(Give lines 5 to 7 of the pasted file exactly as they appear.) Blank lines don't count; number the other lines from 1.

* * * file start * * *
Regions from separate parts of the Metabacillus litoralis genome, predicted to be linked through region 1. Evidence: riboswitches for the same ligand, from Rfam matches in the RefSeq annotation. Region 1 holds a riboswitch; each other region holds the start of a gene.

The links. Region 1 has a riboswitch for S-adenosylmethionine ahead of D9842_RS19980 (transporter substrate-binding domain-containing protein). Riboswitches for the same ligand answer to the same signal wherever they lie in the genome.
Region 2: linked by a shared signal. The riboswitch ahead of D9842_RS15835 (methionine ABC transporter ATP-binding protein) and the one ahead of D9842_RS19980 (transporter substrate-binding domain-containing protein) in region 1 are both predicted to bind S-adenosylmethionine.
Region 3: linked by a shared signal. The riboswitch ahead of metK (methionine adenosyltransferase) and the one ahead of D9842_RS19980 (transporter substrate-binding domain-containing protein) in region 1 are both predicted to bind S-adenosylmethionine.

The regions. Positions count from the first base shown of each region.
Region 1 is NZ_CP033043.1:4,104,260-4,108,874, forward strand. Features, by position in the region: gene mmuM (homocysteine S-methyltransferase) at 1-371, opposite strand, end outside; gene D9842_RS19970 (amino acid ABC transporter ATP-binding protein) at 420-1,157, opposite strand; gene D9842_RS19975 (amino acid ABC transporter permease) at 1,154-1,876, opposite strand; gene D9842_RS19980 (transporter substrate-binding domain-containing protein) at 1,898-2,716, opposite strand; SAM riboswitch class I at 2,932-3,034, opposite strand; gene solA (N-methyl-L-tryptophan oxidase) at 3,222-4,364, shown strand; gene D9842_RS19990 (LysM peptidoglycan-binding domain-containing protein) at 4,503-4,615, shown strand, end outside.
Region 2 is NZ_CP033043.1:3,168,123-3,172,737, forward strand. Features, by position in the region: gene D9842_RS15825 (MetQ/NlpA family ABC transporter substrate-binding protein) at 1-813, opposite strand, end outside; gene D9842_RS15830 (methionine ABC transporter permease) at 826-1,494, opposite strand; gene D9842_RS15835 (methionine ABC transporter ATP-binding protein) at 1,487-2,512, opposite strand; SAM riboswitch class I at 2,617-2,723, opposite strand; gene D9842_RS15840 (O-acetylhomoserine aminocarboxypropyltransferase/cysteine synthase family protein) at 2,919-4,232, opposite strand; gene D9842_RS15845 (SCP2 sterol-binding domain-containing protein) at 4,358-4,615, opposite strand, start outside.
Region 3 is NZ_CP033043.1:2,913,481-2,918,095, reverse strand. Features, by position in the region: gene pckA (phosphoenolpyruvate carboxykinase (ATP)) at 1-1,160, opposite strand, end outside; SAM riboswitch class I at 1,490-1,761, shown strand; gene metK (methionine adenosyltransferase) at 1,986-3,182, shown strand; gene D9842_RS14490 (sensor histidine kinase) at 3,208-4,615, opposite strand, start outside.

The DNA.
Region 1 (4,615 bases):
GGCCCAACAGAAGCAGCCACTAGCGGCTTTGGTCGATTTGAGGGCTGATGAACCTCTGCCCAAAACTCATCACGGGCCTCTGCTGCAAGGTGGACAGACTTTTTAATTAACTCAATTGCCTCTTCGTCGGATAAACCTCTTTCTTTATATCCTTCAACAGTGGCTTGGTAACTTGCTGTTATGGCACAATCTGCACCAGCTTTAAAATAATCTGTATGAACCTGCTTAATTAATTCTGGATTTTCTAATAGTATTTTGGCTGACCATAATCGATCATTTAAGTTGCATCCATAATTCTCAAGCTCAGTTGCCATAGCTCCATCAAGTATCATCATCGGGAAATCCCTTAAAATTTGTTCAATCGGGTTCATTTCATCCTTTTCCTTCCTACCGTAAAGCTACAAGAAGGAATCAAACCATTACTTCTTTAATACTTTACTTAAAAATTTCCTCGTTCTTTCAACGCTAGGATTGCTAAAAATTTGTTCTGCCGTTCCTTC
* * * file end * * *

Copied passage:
The regions. Positions count from the first base shown of each region.
Region 1 is NZ_CP033043.1:4,104,260-4,108,874, forward strand. Features, by position in the region: gene mmuM (homocysteine S-methyltransferase) at 1-371, opposite strand, end outside; gene D9842_RS19970 (amino acid ABC transporter ATP-binding protein) at 420-1,157, opposite strand; gene D9842_RS19975 (amino acid ABC transporter permease) at 1,154-1,876, opposite strand; gene D9842_RS19980 (transporter substrate-binding domain-containing protein) at 1,898-2,716, opposite strand; SAM riboswitch class I at 2,932-3,034, opposite strand; gene solA (N-methyl-L-tryptophan oxidase) at 3,222-4,364, shown strand; gene D9842_RS19990 (LysM peptidoglycan-binding domain-containing protein) at 4,503-4,615, shown strand, end outside.
Region 2 is NZ_CP033043.1:3,168,123-3,172,737, forward strand. Features, by position in the region: gene D9842_RS15825 (MetQ/NlpA family ABC transporter substrate-binding protein) at 1-813, opposite strand, end outside; gene D9842_RS15830 (methionine ABC transporter permease) at 826-1,494, opposite strand; gene D9842_RS15835 (methionine ABC transporter ATP-binding protein) at 1,487-2,512, opposite strand; SAM riboswitch class I at 2,617-2,723, opposite strand; gene D9842_RS15840 (O-acetylhomoserine aminocarboxypropyltransferase/cysteine synthase family protein) at 2,919-4,232, opposite strand; gene D9842_RS15845 (SCP2 sterol-binding domain-containing protein) at 4,358-4,615, opposite strand, start outside.